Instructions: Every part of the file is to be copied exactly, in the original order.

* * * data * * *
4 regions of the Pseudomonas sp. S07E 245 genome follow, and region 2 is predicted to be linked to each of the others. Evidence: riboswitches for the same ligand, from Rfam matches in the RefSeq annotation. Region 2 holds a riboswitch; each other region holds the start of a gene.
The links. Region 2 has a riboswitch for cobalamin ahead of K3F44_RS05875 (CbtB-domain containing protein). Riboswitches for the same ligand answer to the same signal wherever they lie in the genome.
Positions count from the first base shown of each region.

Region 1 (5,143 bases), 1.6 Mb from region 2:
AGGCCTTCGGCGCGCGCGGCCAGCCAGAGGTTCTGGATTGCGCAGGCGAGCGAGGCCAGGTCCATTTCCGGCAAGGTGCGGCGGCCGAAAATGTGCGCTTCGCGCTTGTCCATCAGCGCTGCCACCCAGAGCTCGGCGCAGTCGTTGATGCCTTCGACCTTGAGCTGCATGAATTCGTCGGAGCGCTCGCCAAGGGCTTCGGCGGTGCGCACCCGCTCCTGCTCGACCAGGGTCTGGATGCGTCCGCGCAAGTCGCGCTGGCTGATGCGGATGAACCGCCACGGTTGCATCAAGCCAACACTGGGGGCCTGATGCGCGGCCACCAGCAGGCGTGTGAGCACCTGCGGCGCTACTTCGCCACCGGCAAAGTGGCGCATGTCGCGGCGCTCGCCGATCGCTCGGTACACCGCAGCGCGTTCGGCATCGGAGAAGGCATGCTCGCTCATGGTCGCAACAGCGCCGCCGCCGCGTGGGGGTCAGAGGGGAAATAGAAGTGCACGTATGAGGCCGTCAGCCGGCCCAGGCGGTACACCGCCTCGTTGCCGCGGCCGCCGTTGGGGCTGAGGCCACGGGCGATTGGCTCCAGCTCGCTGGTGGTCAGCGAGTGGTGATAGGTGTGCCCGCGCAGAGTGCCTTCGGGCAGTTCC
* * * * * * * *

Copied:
4 regions of the Pseudomonas sp. S07E 245 genome follow, and region 2 is predicted to be linked to each of the others. Evidence: riboswitches for the same ligand, from Rfam matches in the RefSeq annotation. Region 2 holds a riboswitch; each other region holds the start of a gene.
The links. Region 2 has a riboswitch for cobalamin ahead of K3F44_RS05875 (CbtB-domain containing protein). Riboswitches for the same ligand answer to the same signal wherever they lie in the genome.
Positions count from the first base shown of each region.

Region 1 (5,143 bases), 1.6 Mb from region 2:
AGGCCTTCGGCGCGCGCGGCCAGCCAGAGGTTCTGGATTGCGCAGGCGAGCGAGGCCAGGTCCATTTCCGGCAAGGTGCGGCGGCCGAAAATGTGCGCTTCGCGCTTGTCCATCAGCGCTGCCACCCAGAGCTCGGCGCAGTCGTTGATGCCTTCGACCTTGAGCTGCATGAATTCGTCGGAGCGCTCGCCAAGGGCTTCGGCGGTGCGCACCCGCTCCTGCTCGACCAGGGTCTGGATGCGTCCGCGCAAGTCGCGCTGGCTGATGCGGATGAACCGCCACGGTTGCATCAAGCCAACACTGGGGGCCTGATGCGCGGCCACCAGCAGGCGTGTGAGCACCTGCGGCGCTACTTCGCCACCGGCAAAGTGGCGCATGTCGCGGCGCTCGCCGATCGCTCGGTACACCGCAGCGCGTTCGGCATCGGAGAAGGCATGCTCGCTCATGGTCGCAACAGCGCCGCCGCCGCGTGGGGGTCAGAGGGGAAATAGAAGTGCACGTATGAGGCCGTCAGCCGGCCCAGGCGGTACACCGCCTCGTTGCCGCGGCCGCCGTTGGGGCTGAGGCCACGGGCGATTGGCTCCAGCTCGCTGGTGGTCAGCGAGTGGTGATAGGTGTGCCCGCGCAGAGTGCCTTCGGGCAGTTCC